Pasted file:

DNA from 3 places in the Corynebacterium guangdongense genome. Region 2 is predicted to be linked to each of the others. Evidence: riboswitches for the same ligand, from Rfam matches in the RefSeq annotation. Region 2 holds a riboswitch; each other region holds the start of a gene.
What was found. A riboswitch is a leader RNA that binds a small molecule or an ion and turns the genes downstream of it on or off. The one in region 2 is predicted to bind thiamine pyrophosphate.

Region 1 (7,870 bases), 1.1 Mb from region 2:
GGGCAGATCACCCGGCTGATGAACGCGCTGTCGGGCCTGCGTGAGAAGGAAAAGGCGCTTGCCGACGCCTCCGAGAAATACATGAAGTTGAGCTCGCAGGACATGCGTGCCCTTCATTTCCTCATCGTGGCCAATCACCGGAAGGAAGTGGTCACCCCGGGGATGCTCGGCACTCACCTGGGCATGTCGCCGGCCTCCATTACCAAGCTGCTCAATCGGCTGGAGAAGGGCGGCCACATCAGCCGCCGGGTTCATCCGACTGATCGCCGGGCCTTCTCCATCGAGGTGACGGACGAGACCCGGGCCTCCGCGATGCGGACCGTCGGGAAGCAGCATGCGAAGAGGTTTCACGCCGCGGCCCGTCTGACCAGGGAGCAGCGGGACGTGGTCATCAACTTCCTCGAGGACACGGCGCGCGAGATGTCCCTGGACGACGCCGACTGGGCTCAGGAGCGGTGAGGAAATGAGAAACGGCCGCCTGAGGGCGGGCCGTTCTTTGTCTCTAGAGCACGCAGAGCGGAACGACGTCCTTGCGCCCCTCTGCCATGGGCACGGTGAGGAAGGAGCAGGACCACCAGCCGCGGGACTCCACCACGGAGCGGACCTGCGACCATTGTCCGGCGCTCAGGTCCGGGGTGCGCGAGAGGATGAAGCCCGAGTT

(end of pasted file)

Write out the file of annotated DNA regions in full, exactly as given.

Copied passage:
DNA from 3 places in the Corynebacterium guangdongense genome. Region 2 is predicted to be linked to each of the others. Evidence: riboswitches for the same ligand, from Rfam matches in the RefSeq annotation. Region 2 holds a riboswitch; each other region holds the start of a gene.
What was found. A riboswitch is a leader RNA that binds a small molecule or an ion and turns the genes downstream of it on or off. The one in region 2 is predicted to bind thiamine pyrophosphate.

Region 1 (7,870 bases), 1.1 Mb from region 2:
GGGCAGATCACCCGGCTGATGAACGCGCTGTCGGGCCTGCGTGAGAAGGAAAAGGCGCTTGCCGACGCCTCCGAGAAATACATGAAGTTGAGCTCGCAGGACATGCGTGCCCTTCATTTCCTCATCGTGGCCAATCACCGGAAGGAAGTGGTCACCCCGGGGATGCTCGGCACTCACCTGGGCATGTCGCCGGCCTCCATTACCAAGCTGCTCAATCGGCTGGAGAAGGGCGGCCACATCAGCCGCCGGGTTCATCCGACTGATCGCCGGGCCTTCTCCATCGAGGTGACGGACGAGACCCGGGCCTCCGCGATGCGGACCGTCGGGAAGCAGCATGCGAAGAGGTTTCACGCCGCGGCCCGTCTGACCAGGGAGCAGCGGGACGTGGTCATCAACTTCCTCGAGGACACGGCGCGCGAGATGTCCCTGGACGACGCCGACTGGGCTCAGGAGCGGTGAGGAAATGAGAAACGGCCGCCTGAGGGCGGGCCGTTCTTTGTCTCTAGAGCACGCAGAGCGGAACGACGTCCTTGCGCCCCTCTGCCATGGGCACGGTGAGGAAGGAGCAGGACCACCAGCCGCGGGACTCCACCACGGAGCGGACCTGCGACCATTGTCCGGCGCTCAGGTCCGGGGTGCGCGAGAGGATGAAGCCCGAGTT